Counsel & Blessing
1 Peter 5:10-14 (focal: vv10-11) In his commentary on 1 Peter, Dan Doriani, writes about a company that attracts customers to its health products by offering to test people’s ‘real age.’
The test allegedly compares a person’s chronological age to his body’s real age. If someone eats fruits and vegetables, sleeps enough, and exercises daily, the test declares that his real age is less that his birth certificate indicates. But if he sleeps three hours per night, smokes cigarettes, devours cheeseburgers, and commutes by helicopter, the test says, ‘Because of your risk factors, your life expectancy is less than anticipated.’ It then delivers counsel that, if followed, will lead to a longer life.
First Peter 5 presents the apostle’s counsel to people who have a great risk factor: they resolved to follow Jesus in a world that was hostile to the faith. The Christians in Peter’s churches no longer worshiped pagan deities, no longer bowed to the emperor or participated in pagan revelry. That brought danger. Change upsets people.
‘Peter’s counsel aims at a faithful life more directly than a long life,’ points out Doriani. As we heard last week, Peter commands the church to ‘humble yourselves’ (5:6), ‘cast all your anxiety on him’ (5:7), ‘be self-controlled and alert’ (5:8), and ‘resist’ the devil (5:9). Peter’s commands rest on a theological foundation, as his last passage begins and ends with God. His hand is mighty (5:6), he cares for us (5:7), and he is gracious (5:10a). He has called us to glory and promises to restore us (5:10). He can make good on his promises because he possesses eternal power (5:11). ‘Clearly, notes Doriani, ‘the character of God is the basis for our faithfulness and confidence.’
Throughout his letter, Peter has sprinkled phrases and word pictures to help his people endure trials. One instance is a phrase we noted in passing last week. Peter wrote, ‘Humble yourselves, therefore, under the mighty hand of God so that at the proper time he may exalt you’ (5:6). While this might escape our notice, it would not have escaped the attention of an Israelite. In the exodus, the mighty hand of God liberated Israel from Egypt’s oppression (Ex. 13:9; Deut. 3:24; 7:19). The New Testament describes the work of Jesus as a second exodus. At the transfiguration, as Luke 9:30-31 says, Moses and Elijah spoke to Jesus ‘of his departure [literally, exodus], which he was about to accomplish at Jerusalem.’ Doriani writes:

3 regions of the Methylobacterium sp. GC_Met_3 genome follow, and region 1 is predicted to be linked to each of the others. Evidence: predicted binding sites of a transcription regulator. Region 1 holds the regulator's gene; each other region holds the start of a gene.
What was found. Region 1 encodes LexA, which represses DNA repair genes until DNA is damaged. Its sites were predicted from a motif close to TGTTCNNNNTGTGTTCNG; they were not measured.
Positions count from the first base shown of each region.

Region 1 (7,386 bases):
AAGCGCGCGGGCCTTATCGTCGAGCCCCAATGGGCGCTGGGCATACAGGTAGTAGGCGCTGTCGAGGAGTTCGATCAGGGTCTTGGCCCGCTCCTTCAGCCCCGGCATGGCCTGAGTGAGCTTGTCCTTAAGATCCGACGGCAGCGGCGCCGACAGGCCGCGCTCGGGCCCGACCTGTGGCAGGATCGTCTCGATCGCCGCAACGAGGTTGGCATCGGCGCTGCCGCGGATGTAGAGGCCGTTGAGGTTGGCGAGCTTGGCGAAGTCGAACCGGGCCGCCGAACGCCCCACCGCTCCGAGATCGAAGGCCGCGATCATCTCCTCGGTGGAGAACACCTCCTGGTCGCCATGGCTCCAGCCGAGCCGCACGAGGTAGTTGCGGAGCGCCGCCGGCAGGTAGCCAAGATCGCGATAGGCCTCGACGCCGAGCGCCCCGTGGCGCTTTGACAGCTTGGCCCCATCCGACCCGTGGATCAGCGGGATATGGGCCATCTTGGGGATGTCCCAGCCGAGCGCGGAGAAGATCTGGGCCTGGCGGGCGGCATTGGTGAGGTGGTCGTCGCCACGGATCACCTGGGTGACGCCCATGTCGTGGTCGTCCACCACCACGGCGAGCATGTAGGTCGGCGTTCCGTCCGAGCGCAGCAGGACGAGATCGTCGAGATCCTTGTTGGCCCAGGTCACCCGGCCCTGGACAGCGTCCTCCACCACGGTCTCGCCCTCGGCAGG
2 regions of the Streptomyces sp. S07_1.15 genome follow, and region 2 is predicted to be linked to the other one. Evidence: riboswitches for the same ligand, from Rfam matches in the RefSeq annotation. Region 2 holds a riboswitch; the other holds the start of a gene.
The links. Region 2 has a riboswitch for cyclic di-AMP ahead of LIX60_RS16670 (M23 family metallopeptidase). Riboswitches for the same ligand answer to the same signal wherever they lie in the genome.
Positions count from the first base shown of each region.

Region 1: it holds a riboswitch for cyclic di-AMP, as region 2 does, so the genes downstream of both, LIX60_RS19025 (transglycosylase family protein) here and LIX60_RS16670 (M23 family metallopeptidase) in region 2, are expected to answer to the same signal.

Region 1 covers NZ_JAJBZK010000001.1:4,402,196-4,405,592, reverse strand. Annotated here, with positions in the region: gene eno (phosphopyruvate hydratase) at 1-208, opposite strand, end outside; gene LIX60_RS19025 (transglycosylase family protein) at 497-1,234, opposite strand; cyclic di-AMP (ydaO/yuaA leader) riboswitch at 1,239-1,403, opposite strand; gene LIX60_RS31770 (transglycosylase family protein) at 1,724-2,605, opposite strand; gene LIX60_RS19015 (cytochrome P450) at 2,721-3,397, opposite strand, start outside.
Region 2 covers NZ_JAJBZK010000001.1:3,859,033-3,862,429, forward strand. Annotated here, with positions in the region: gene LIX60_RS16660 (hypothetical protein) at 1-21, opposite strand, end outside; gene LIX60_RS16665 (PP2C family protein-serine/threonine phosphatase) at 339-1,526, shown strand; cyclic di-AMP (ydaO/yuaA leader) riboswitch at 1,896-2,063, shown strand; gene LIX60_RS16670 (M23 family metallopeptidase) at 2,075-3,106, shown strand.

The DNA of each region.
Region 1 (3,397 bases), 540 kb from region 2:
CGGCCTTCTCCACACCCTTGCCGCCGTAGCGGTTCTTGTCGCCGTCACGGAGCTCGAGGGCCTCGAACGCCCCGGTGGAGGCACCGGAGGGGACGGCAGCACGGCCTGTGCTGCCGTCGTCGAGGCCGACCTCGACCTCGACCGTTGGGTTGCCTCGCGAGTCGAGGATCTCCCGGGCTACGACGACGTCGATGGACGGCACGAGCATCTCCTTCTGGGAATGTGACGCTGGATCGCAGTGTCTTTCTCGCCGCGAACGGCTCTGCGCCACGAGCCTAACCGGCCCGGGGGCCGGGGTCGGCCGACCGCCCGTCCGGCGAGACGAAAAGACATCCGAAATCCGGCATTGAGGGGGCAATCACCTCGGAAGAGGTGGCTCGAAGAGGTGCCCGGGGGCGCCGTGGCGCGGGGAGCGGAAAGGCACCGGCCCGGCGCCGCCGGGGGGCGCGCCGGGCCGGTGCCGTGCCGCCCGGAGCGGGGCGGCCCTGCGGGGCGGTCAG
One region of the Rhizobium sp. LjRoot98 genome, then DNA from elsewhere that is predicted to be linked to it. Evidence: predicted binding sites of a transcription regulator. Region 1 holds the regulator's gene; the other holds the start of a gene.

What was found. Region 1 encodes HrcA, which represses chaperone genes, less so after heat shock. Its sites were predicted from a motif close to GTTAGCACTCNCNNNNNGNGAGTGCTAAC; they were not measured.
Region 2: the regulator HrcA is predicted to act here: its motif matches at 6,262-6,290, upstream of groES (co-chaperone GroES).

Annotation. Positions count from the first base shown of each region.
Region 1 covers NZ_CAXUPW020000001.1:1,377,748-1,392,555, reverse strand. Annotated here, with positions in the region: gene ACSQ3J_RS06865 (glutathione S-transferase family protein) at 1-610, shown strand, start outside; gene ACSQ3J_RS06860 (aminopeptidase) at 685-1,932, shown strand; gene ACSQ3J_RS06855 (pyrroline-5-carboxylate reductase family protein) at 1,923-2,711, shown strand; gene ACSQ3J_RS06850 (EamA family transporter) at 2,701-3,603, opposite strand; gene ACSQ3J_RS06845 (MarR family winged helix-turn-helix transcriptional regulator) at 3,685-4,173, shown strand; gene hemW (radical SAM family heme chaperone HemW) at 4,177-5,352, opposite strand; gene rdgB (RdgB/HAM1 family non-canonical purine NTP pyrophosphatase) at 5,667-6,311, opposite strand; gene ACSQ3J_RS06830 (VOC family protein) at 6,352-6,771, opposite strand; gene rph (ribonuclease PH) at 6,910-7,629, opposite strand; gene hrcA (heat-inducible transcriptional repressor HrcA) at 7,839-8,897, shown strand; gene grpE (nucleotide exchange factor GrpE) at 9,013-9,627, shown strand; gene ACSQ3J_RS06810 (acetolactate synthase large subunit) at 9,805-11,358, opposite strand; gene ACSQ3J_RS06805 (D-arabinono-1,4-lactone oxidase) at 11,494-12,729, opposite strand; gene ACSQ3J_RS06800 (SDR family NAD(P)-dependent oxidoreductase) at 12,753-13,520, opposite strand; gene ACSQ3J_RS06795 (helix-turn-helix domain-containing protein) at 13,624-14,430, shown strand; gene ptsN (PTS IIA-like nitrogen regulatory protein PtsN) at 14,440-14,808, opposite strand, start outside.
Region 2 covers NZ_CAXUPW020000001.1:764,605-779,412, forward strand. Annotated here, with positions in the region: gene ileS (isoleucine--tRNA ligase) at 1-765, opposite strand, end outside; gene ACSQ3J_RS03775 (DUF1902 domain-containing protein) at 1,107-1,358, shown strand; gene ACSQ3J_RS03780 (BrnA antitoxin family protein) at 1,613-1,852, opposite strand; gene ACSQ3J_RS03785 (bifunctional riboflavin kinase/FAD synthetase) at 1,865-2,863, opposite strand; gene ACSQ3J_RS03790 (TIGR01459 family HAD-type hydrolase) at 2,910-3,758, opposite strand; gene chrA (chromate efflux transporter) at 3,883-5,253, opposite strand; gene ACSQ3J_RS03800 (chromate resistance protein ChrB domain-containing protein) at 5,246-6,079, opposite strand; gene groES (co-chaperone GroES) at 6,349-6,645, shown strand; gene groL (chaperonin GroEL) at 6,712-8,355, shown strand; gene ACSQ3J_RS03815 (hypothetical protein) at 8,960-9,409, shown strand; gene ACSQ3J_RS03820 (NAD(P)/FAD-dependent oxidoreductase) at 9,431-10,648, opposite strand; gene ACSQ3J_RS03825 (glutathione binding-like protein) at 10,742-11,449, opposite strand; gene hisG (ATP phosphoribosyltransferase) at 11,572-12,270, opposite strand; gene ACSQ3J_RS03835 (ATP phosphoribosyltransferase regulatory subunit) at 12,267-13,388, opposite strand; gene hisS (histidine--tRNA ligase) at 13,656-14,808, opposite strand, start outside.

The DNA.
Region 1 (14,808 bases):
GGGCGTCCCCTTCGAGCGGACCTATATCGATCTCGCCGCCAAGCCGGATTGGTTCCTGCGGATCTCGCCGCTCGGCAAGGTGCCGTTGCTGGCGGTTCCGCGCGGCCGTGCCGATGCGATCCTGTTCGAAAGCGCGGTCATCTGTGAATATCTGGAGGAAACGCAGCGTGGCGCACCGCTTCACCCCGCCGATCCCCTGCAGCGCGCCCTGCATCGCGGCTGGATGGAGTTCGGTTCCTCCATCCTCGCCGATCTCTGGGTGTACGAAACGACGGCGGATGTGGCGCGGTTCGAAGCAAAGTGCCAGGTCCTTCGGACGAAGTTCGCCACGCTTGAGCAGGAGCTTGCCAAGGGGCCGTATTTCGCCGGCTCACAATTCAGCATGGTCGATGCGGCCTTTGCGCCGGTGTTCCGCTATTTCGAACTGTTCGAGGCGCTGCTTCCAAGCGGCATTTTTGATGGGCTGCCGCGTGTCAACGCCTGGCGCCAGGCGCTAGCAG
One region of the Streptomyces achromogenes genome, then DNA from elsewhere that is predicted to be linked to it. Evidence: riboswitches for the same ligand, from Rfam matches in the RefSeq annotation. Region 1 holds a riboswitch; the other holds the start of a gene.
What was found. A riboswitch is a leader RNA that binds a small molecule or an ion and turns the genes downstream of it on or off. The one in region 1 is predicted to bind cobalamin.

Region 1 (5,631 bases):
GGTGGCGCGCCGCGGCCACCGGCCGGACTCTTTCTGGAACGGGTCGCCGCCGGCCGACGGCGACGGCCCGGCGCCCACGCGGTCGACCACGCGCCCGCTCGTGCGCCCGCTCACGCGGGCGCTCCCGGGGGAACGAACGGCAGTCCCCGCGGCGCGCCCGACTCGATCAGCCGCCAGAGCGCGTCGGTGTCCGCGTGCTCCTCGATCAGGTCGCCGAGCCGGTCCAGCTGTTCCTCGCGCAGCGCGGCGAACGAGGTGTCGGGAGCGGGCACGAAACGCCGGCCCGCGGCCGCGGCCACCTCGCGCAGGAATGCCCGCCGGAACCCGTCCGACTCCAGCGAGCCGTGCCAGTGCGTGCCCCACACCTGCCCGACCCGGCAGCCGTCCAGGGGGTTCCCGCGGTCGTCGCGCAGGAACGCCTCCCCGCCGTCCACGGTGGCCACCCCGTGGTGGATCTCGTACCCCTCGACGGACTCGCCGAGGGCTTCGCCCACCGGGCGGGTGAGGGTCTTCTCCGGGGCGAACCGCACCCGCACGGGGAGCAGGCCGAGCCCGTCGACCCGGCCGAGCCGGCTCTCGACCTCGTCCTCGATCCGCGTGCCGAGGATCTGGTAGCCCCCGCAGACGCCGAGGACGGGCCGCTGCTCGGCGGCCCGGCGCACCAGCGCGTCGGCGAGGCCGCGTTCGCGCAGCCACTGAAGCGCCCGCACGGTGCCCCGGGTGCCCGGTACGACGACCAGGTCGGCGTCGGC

As an Israelite, Peter knew the blessings that God gave Israel when he established the new nation after the exodus. Peter claimed and applied those blessings to his Gentile converts in 1 Peter 2:9-10. If Jesus accomplished a new exodus for the Gentiles, then they enjoy God’s power and compassion, just as Israel did. Because God is strong, because he has a ‘mighty hand,’ Peter tells his people, ‘Cast all your anxiety on him because he cares for you’ (5:6-7).
Peter asserts further that God’s favor depends on both his grace and his power: ‘the God of all grace, who called you to his eternal glory in Christ…will himself restore you and make you strong.’ He will fulfill his promise because he has ‘power for ever and ever’ (5:10-11).
Peter then closes his letter with the assurance that the outcome of our life rests more on God’s power and grace than on our labors (see 5:10). This is good news. God, the source of all grace, has called us to ‘eternal glory.’ Still, suffering precedes glory (4:13), so we must suffer ‘a little while’ before he restores and strengthens us. ‘Peter uses four nearly synonymous verbs, all in the future tense, to emphasize God’s promise. The four promises rise in ‘a rhetorical crescendo.’’ God himself will restore us, establish us, strengthen us, and set us on a firm foundation. All of this happens ‘in Christ,’ that is, through our union with him, and by God’s eternal power. ‘Thus, as God one day sets creation right and removes the sin that drives all suffering, he pledges to restore us, too.
And in case you are tempted to overlook the wonders of the God of all grace, Peter concludes with several cameos of God’s transforming grace. Do you know that grace? It is the ‘true grace.’ Invite someone to come along with you this Sunday as we look at how Peter closes his letter singing ‘Amazing Grace, how sweet the sound that saved a sinner like me.’
By His Grace,